, Volume 38, Issue 1, pp 278–289 | Cite as

NS5ATP9 Suppresses Activation of Human Hepatic Stellate Cells, Possibly via Inhibition of Smad3/Phosphorylated-Smad3 Expression

  • Mengran Zhang
  • Jinqian Zhang
  • Shunai Liu
  • Qi Wang
  • Guoxian Lin
  • Rongxian Qiu
  • Min Quan
  • Jun Cheng


Activation of hepatic stellate cell (HSC) is the central event in liver fibrosis. NS5ATP9 is related to many malignant tumors, but little is known about its function in HSC activation. The aim of this study is to investigate the role of NS5ATP9 in HSC activation in vitro. Genes related to liver fibrosis were detected after NS5ATP9 overexpression or silencing with or without transforming growth factor (TGF)-β1 stimulation in the human HSCs by real-time polymerase chain reaction and western blotting. Cell proliferation, migration, and apoptosis were tested, and the mechanisms underlying the effect of NS5ATP9 on HSC activation were studied. We showed that NS5ATP9 suppressed HSC activation and collagen production, with or without TGF-β1 induction. Also, NS5ATP9 inhibited cell proliferation and migration and promoted apoptosis. Furthermore, NS5ATP9 reduced basal and TGF-β1-mediated Smad3/phosphorylated-Smad3 expression. The existence of a physical complex between NS5ATP9 and Smad3 was illustrated. NS5ATP9 suppresses HSC activation, extracellular matrix production, and promotes apoptosis, in part through reducing Smad3/phosphorylated-Smad3 expression.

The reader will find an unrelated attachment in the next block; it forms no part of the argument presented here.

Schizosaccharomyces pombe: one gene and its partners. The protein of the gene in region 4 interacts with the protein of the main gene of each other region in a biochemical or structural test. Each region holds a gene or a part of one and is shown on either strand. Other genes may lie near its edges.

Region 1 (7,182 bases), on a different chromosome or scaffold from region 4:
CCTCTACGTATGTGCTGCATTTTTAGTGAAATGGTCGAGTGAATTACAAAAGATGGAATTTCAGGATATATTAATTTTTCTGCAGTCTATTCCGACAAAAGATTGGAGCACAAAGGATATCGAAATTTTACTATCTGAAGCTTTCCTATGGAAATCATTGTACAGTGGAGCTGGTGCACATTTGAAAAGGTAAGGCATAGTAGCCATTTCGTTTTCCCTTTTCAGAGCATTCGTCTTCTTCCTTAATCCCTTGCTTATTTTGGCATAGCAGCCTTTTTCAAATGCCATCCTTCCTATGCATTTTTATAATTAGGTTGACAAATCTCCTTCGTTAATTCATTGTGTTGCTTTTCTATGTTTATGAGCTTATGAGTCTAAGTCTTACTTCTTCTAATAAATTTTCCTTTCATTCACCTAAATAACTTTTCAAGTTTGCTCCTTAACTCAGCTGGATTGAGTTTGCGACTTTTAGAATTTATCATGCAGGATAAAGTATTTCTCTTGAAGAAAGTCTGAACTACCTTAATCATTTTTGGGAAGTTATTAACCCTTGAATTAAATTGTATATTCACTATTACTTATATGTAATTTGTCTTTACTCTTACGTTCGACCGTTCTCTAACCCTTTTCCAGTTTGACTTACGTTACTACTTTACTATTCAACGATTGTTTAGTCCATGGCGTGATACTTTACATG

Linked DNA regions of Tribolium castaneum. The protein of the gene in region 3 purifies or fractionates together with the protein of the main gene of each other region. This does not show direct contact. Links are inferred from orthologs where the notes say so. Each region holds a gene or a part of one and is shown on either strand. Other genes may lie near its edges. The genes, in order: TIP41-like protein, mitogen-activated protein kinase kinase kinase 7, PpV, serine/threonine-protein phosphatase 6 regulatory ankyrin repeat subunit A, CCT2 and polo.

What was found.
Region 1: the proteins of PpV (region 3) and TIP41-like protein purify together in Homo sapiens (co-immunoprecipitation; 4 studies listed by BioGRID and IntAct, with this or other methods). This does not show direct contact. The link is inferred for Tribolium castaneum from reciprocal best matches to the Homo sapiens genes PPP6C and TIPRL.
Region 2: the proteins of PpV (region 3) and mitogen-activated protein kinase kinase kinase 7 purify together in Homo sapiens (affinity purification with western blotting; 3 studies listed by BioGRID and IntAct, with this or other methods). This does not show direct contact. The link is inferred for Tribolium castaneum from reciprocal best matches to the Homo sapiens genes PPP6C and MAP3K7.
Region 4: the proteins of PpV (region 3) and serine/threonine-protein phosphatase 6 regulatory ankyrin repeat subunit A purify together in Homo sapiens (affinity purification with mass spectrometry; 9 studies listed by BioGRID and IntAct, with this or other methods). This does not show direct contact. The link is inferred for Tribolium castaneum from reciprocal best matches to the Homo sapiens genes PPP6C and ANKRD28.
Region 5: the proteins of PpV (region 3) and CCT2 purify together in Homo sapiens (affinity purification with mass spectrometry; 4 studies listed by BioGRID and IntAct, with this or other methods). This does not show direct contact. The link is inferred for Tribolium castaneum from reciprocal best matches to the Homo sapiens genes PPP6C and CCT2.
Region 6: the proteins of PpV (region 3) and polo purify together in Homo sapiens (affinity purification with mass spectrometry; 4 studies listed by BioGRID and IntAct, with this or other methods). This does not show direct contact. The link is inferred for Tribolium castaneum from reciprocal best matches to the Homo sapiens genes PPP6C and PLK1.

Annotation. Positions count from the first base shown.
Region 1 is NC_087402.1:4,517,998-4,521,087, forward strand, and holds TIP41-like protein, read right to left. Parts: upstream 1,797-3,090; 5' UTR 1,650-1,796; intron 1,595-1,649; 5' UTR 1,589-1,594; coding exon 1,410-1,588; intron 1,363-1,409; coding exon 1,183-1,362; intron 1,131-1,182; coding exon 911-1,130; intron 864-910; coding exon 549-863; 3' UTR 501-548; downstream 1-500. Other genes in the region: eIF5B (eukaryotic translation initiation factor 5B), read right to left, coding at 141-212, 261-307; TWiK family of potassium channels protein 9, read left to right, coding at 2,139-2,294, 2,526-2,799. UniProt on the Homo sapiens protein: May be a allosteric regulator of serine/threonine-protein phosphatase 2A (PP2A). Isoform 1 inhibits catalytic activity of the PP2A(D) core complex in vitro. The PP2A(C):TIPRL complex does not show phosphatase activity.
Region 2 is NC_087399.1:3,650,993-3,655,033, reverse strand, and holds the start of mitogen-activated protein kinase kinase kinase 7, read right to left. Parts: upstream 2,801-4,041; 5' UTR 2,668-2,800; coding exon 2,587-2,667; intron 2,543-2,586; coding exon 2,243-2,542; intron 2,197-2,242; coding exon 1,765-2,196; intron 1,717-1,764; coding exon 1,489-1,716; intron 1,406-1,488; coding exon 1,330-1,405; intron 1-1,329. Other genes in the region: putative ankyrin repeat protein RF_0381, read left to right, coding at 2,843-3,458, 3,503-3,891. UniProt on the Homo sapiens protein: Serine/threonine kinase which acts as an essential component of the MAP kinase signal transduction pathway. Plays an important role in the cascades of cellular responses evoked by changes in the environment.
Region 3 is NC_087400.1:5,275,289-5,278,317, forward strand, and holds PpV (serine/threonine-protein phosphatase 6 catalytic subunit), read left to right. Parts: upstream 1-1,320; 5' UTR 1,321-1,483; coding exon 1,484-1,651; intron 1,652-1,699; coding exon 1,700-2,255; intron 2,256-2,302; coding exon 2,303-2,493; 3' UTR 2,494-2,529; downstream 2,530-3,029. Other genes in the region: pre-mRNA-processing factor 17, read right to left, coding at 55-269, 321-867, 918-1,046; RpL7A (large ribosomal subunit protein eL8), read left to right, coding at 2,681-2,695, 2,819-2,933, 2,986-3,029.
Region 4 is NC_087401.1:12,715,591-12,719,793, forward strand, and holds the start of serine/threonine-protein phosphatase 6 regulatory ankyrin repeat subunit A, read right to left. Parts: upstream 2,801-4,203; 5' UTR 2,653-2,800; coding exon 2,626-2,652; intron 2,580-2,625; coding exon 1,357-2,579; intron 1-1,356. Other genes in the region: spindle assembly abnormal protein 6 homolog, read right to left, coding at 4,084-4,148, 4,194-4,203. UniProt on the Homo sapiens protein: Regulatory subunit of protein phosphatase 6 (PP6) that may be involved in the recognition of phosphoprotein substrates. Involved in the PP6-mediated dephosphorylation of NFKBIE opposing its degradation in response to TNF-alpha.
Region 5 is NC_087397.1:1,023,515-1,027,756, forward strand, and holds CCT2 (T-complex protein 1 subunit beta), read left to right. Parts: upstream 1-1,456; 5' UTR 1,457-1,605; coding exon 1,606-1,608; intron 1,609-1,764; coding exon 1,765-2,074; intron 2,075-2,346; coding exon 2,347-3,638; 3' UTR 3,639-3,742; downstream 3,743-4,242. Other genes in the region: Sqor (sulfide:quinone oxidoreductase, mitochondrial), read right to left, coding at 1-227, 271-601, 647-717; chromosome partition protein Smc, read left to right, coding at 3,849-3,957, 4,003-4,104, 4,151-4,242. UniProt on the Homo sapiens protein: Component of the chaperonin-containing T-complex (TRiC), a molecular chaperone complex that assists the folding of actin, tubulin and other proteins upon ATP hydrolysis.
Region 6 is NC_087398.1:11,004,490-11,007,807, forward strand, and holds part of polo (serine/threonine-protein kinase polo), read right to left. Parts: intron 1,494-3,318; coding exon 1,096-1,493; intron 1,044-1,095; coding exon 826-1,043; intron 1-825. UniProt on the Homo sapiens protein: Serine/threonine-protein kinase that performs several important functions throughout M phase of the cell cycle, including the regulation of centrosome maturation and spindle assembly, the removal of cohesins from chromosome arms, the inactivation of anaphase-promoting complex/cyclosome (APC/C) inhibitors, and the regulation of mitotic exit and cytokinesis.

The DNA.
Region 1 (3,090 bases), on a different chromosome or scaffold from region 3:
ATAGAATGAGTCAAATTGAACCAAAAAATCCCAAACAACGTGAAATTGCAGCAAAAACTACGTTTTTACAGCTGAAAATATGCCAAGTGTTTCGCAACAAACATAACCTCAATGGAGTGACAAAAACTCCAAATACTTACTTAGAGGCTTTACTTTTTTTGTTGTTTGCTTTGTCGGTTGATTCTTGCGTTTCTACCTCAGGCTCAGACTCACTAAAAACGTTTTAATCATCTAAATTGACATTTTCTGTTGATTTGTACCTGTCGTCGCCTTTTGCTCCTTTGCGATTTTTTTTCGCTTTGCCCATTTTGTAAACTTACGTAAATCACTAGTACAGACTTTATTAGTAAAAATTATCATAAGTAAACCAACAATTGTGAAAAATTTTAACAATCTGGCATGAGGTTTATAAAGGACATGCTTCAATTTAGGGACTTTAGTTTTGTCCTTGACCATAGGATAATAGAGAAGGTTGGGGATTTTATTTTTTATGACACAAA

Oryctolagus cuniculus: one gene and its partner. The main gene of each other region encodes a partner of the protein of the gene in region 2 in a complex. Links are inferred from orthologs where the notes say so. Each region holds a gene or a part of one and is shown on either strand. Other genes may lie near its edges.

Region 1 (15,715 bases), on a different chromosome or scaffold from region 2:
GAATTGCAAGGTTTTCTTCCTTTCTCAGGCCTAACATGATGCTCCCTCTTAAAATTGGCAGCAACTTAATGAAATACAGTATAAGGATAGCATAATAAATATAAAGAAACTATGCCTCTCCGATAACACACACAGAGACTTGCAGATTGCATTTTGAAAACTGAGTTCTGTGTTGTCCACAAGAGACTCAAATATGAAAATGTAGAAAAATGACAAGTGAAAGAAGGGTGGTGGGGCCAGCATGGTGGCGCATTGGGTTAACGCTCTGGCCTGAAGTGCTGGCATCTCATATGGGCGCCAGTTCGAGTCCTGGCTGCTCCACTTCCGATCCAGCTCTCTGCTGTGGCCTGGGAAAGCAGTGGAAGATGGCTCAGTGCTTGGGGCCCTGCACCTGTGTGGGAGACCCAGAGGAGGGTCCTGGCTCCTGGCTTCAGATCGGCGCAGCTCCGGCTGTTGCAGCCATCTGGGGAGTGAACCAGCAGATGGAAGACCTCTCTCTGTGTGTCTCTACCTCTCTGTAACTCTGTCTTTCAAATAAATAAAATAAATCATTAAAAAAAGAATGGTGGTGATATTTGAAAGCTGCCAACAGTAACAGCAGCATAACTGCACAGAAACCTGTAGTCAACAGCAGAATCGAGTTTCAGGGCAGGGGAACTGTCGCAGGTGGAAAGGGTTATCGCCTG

NS5ATP9 liver fibrosis LX-2 cells TGF-β1 extracellular matrix 



We thank Hongshan Wei and Guoli Li, Beijing Key Laboratory of Emerging Infectious Diseases; Dkewr Peng Wang, Liang Zhang, Lei Sun, and Xingang Zhou, Department of Pathology, Beijing Ditan Hospital, Capital Medical University; and Dr. Min Li, Department of Infectious Disease, the First Affiliated Hospital of Lanzhou University, for the supportive discussions and technical assistance.

Conflict of Interest

The authors declare no conflicts of interest related to this work.

Financial Support

This work was supported by grants from the National Natural Science Foundation of China (nos. 81470863), the Healthy Talent Leadership Programs of Beijing (nos. 2009-1-09), and the National Key Subjects Foundation of Infectious Diseases during the Five-Year Plan Period of China (nos. 2012ZX10002003, 2013ZX10002005, and 2012ZX10004904).

Supplementary material

10753_2014_31_MOESM1_ESM.doc (74 kb)
ESM (DOC 74 kb)


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Copyright information

© Springer Science+Business Media New York 2014

Authors and Affiliations

  • Mengran Zhang
    • 1
    • 2
  • Jinqian Zhang
    • 1
    • 2
  • Shunai Liu
    • 1
    • 2
  • Qi Wang
    • 1
    • 2
  • Guoxian Lin
    • 3
  • Rongxian Qiu
    • 3
  • Min Quan
    • 2
  • Jun Cheng
    • 1
    • 2
  1. 1.Institutes of Infectious Diseases, Beijing Ditan HospitalCapital Medical UniversityBeijingChina
  2. 2.Beijing Key Laboratory of Emerging Infectious DiseasesBeijingChina
  3. 3.Department of Infectious DiseaseAffiliated Hospital of Putian CollegeFujianChina

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